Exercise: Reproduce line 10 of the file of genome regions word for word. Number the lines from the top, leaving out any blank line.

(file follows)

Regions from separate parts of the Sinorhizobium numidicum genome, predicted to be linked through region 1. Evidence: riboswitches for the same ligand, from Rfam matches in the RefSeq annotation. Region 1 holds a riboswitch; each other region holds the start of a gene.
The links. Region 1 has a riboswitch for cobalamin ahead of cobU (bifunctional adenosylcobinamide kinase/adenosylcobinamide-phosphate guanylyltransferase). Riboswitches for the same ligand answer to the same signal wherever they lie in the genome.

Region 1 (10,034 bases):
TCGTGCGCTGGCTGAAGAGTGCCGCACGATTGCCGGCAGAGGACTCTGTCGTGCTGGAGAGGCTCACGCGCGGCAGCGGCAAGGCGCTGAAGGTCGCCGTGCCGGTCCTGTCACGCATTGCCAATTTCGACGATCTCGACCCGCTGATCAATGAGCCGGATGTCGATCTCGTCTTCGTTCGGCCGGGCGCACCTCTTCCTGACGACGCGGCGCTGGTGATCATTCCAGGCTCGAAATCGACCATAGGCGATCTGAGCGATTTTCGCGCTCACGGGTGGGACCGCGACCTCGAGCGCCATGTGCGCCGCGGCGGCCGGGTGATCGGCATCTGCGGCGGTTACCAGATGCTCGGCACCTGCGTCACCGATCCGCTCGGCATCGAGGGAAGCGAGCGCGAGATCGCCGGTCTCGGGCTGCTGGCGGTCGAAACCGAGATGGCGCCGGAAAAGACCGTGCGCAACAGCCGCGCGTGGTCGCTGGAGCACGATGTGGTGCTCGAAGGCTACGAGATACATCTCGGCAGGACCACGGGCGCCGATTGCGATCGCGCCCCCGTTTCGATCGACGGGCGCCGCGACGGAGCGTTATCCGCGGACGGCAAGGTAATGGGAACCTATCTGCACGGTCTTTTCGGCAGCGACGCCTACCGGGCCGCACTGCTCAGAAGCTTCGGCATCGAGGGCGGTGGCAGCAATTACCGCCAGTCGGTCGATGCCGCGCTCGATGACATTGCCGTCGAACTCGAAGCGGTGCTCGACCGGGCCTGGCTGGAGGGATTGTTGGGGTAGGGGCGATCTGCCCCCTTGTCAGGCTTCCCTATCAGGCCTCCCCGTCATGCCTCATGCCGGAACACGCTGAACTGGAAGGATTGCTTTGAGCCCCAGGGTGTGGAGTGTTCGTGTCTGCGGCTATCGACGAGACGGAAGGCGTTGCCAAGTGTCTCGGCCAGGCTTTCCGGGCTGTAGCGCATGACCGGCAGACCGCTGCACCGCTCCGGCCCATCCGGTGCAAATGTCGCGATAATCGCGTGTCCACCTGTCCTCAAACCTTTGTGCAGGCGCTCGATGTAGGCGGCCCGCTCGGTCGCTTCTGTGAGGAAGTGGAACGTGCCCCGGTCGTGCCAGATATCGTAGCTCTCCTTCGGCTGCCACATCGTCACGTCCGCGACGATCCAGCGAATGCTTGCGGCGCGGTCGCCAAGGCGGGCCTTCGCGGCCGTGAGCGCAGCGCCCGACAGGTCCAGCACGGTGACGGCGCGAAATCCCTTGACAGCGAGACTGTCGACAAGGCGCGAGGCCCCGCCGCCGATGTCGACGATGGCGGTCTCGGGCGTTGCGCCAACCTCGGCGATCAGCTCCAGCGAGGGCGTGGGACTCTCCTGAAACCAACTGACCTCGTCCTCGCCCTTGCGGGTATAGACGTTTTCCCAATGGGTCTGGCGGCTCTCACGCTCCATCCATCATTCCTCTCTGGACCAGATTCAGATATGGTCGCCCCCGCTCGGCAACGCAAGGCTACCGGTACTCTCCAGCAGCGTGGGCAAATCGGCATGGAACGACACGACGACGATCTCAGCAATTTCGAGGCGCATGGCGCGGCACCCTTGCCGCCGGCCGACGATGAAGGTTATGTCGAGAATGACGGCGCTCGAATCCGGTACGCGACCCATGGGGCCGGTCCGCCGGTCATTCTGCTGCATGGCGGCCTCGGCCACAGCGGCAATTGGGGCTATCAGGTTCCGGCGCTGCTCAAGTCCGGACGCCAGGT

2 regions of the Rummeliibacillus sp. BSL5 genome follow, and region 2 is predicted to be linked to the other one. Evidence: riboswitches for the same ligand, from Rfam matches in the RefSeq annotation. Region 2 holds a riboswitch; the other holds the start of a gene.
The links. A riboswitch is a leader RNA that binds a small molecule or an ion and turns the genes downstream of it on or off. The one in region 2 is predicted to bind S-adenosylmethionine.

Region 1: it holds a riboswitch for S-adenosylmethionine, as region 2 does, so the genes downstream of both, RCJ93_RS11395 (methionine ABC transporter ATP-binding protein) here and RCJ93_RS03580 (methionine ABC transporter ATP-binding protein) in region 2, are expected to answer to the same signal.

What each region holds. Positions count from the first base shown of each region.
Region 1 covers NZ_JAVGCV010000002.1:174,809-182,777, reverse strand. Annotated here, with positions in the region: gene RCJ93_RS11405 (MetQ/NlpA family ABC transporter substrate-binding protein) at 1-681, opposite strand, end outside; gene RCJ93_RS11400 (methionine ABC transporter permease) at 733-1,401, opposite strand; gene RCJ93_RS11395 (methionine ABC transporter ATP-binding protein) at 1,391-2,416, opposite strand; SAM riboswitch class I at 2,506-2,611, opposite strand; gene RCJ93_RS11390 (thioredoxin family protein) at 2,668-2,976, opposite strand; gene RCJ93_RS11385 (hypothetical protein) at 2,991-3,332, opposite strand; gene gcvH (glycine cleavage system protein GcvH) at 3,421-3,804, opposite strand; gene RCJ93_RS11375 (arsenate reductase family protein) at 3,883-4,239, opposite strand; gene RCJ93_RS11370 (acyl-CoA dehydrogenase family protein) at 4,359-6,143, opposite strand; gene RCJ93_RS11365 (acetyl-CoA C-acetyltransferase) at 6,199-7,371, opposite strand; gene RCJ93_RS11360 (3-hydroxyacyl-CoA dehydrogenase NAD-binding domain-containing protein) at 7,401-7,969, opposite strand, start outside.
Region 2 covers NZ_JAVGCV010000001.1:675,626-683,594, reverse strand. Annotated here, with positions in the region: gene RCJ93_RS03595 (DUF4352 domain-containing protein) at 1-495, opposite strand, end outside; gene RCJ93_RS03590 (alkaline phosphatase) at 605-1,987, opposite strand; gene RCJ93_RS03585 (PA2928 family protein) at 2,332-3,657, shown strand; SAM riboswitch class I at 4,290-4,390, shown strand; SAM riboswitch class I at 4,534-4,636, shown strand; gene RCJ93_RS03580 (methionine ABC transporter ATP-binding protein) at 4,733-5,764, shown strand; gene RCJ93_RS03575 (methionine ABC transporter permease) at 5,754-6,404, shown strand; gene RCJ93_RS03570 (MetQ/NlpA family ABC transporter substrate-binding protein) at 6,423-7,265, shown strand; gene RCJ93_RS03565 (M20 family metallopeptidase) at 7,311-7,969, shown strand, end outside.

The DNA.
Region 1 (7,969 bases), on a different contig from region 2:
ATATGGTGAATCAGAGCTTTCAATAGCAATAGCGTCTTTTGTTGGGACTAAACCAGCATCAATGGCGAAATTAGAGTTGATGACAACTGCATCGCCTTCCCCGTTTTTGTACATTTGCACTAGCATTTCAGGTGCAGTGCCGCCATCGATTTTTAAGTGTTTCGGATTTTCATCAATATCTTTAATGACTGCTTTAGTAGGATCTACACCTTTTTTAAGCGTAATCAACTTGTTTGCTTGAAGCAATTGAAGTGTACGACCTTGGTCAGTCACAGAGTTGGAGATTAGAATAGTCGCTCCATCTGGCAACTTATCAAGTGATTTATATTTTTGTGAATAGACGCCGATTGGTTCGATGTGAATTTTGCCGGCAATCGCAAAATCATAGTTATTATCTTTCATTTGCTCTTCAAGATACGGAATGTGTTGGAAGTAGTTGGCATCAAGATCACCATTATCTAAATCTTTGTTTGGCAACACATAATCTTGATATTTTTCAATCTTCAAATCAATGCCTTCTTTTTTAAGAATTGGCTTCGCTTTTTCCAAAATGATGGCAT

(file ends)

Region 2 covers NZ_JAVGCV010000001.1:675,626-683,594, reverse strand. Annotated here, with positions in the region: gene RCJ93_RS03595 (DUF4352 domain-containing protein) at 1-495, opposite strand, end outside; gene RCJ93_RS03590 (alkaline phosphatase) at 605-1,987, opposite strand; gene RCJ93_RS03585 (PA2928 family protein) at 2,332-3,657, shown strand; SAM riboswitch class I at 4,290-4,390, shown strand; SAM riboswitch class I at 4,534-4,636, shown strand; gene RCJ93_RS03580 (methionine ABC transporter ATP-binding protein) at 4,733-5,764, shown strand; gene RCJ93_RS03575 (methionine ABC transporter permease) at 5,754-6,404, shown strand; gene RCJ93_RS03570 (MetQ/NlpA family ABC transporter substrate-binding protein) at 6,423-7,265, shown strand; gene RCJ93_RS03565 (M20 family metallopeptidase) at 7,311-7,969, shown strand, end outside.